Ramesses II makes his mark

Trip Start Sep 07, 2010
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Trip End Mar 13, 2011


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Where I stayed
Orchida Hotel

Flag of Egypt  ,
Wednesday, October 6, 2010

Abu Simbel and Philae Temple.

A very early start (2.30am!) meant that we got our tour bus to join up with the police escort to Au Simbel. A 3.5hr drive down the Nile and through the desert seemed to take a while and most of us were asleep or trying hard to sleep. We quickly lost the police escort as our bus wasn't fast enough, and by the time we arrived at Abu Simbel we were again with many many tourists.

Abu Simbel is a site of two temples built by Rameses II, the larger for himself, and the second one for his wife and daughters. As the original site would have now been under lake xx (man made by the high dam at Aswan), an international conglomerate moved the whole structure, block by block to a higher point away from the water level. Apparently the lake is now the largest lake in Africa (although perhaps its cheating somewhat).


The temples, although being packed with tourist, were perhaps the highlight of our trip so far, with the massive Ramesses Collossi leading the way into the hieroglyphic filled annexes. Although we couldn’t take pictures inside (which is starting to be a rather disappointing trend) the columns and friezes on the walls were amazing depicting offerings to the gods, battle scenes, family moments and of course the obligatory afterlife and final judgement images we are getting pretty good at spotting. We are also getting good at identifying the various gods in their various guises, however as the Egyptians have so many, and portray them in so many ways it is very difficult. Daniel Jackson I am not! We do both quite like "Horus" though, which is the falcon.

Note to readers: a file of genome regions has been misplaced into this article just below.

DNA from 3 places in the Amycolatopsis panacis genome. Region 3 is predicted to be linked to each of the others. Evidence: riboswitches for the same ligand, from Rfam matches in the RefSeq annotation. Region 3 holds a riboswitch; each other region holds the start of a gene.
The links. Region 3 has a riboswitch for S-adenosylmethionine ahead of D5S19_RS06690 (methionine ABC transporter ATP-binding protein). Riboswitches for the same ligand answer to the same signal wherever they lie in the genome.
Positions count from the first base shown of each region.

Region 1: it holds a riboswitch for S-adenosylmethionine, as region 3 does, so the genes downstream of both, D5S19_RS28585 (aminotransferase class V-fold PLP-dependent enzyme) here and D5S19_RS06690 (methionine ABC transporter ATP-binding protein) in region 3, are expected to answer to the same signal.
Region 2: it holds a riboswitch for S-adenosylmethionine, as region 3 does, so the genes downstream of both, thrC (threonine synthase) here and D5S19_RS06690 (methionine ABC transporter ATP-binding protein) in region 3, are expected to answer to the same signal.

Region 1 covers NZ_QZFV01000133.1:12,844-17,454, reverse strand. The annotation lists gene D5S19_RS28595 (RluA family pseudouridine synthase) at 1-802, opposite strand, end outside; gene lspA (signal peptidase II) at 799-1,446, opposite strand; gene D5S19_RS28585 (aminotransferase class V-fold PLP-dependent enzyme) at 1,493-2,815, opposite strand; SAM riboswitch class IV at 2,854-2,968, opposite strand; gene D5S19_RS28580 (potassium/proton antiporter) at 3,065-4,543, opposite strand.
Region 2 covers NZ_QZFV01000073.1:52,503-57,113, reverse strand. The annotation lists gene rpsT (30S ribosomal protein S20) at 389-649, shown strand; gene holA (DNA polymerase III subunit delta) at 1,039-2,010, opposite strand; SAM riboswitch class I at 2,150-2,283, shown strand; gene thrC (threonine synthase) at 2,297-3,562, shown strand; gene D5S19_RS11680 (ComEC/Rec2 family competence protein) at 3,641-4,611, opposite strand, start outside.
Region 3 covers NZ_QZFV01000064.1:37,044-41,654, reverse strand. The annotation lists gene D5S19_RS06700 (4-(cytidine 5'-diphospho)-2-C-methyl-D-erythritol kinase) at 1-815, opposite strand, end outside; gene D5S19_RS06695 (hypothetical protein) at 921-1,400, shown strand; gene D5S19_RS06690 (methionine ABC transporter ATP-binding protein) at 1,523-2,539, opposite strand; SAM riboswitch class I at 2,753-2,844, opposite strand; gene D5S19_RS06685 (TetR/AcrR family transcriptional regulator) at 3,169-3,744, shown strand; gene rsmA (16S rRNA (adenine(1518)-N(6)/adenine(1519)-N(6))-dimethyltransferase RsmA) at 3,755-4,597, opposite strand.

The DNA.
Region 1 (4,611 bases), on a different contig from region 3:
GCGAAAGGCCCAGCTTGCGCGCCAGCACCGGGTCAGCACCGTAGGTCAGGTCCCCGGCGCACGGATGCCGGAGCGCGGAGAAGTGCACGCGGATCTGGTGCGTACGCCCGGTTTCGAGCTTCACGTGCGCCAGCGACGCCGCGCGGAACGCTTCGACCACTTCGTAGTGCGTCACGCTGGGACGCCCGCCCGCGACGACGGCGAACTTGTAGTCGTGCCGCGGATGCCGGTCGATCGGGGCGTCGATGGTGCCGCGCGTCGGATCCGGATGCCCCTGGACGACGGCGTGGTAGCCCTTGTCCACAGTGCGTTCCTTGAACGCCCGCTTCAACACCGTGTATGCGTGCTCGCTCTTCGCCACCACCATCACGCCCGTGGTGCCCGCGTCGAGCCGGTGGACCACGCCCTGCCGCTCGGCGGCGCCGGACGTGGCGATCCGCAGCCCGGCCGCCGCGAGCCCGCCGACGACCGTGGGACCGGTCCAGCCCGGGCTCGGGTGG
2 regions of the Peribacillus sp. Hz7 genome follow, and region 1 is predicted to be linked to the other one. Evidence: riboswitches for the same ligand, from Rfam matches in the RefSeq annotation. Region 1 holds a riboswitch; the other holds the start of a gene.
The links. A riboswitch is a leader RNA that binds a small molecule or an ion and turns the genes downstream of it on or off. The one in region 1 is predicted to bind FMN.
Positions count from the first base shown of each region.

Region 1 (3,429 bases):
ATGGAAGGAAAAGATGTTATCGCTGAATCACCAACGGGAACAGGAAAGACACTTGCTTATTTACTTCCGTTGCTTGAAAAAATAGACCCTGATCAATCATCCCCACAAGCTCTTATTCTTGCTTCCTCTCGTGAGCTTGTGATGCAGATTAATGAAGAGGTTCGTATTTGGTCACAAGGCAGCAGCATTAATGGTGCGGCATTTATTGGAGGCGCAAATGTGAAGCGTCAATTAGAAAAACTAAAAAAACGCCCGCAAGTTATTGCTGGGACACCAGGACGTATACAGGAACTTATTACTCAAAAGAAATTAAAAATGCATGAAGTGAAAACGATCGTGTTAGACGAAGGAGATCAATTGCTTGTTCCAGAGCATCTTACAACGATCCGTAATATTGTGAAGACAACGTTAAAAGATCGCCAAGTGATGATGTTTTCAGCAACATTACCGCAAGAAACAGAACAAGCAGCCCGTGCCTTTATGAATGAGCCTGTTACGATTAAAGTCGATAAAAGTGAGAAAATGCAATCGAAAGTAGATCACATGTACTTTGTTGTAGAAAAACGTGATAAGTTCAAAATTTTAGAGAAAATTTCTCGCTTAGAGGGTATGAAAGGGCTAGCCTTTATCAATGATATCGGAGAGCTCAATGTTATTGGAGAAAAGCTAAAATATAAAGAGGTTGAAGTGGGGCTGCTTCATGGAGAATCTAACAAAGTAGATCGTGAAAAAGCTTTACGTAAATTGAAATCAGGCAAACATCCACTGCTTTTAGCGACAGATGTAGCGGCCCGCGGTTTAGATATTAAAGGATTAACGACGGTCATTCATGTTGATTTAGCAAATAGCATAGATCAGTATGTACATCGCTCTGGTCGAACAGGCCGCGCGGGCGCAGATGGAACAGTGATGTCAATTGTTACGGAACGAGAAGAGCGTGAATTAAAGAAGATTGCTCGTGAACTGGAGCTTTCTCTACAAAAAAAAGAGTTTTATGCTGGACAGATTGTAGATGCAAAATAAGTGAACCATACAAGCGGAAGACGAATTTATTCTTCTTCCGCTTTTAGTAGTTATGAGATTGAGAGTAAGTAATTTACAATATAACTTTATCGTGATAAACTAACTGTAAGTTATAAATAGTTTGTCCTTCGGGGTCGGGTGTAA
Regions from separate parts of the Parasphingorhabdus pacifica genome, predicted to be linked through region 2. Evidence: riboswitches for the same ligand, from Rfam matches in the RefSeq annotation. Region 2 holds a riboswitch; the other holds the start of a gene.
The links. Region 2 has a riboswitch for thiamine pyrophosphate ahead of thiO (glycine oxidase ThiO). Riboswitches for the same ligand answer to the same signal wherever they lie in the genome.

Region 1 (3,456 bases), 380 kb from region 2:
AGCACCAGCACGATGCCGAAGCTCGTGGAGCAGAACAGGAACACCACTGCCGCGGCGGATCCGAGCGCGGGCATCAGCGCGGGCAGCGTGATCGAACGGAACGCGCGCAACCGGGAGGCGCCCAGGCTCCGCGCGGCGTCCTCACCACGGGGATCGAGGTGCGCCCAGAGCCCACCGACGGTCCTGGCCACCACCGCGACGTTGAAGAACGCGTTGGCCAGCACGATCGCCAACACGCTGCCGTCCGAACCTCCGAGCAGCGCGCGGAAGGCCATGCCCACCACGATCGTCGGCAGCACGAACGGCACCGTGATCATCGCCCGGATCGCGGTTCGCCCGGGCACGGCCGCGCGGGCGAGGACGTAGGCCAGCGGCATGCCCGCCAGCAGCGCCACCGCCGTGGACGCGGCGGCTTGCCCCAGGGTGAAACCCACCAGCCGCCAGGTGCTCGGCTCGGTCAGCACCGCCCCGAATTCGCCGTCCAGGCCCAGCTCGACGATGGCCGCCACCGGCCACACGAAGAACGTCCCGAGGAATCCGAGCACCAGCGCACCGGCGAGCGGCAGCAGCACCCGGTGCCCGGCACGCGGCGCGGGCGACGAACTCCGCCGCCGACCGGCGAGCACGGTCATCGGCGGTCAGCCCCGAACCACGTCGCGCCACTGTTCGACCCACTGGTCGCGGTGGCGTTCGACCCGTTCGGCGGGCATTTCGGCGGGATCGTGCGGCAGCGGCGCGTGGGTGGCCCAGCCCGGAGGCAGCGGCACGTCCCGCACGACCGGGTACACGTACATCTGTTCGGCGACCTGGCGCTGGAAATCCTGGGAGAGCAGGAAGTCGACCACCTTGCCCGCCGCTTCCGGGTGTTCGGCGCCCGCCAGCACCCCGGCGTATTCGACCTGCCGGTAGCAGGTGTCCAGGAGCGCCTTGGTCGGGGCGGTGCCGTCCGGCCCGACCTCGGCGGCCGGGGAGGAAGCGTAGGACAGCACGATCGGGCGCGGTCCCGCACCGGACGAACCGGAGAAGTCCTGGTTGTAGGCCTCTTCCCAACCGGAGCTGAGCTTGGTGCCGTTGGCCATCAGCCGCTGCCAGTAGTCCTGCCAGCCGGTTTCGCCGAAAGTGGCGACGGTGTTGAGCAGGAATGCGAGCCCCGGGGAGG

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After wandering around the temples for a couple of hours (still very early but getting v hot by the minute), we all jumped back on the bus for the ride back to Aswan to stop off at the Aswan damn and Philae Temple. We only drove over the dam in the bus, and took a little motorboat to the island of Philae. Again it would have been underwater had it not been for some restoration and movement, and this temple had been used by a number of religious groups and the Roman’s over the years, so many of the gods and pharaoh images had been defaced. One of the outlying buildings was apparently built by the Romans anyway with columns but also contained hieroglyphics. We had fun trying to take a couple of “Us” pictures with our trusty tripod, and nearly managed a few with no people in. Very very hot though so we were wilting awfully quickly and needed the air-conditioned bus to survive the short trip back to the hotel.

As we have a couple of days on the felucca to look forward to we stocked up on water and some stomach medicine (very cheap compared to UK, but we only getting the referred stuff as unsure as to what’s in the tablets!).
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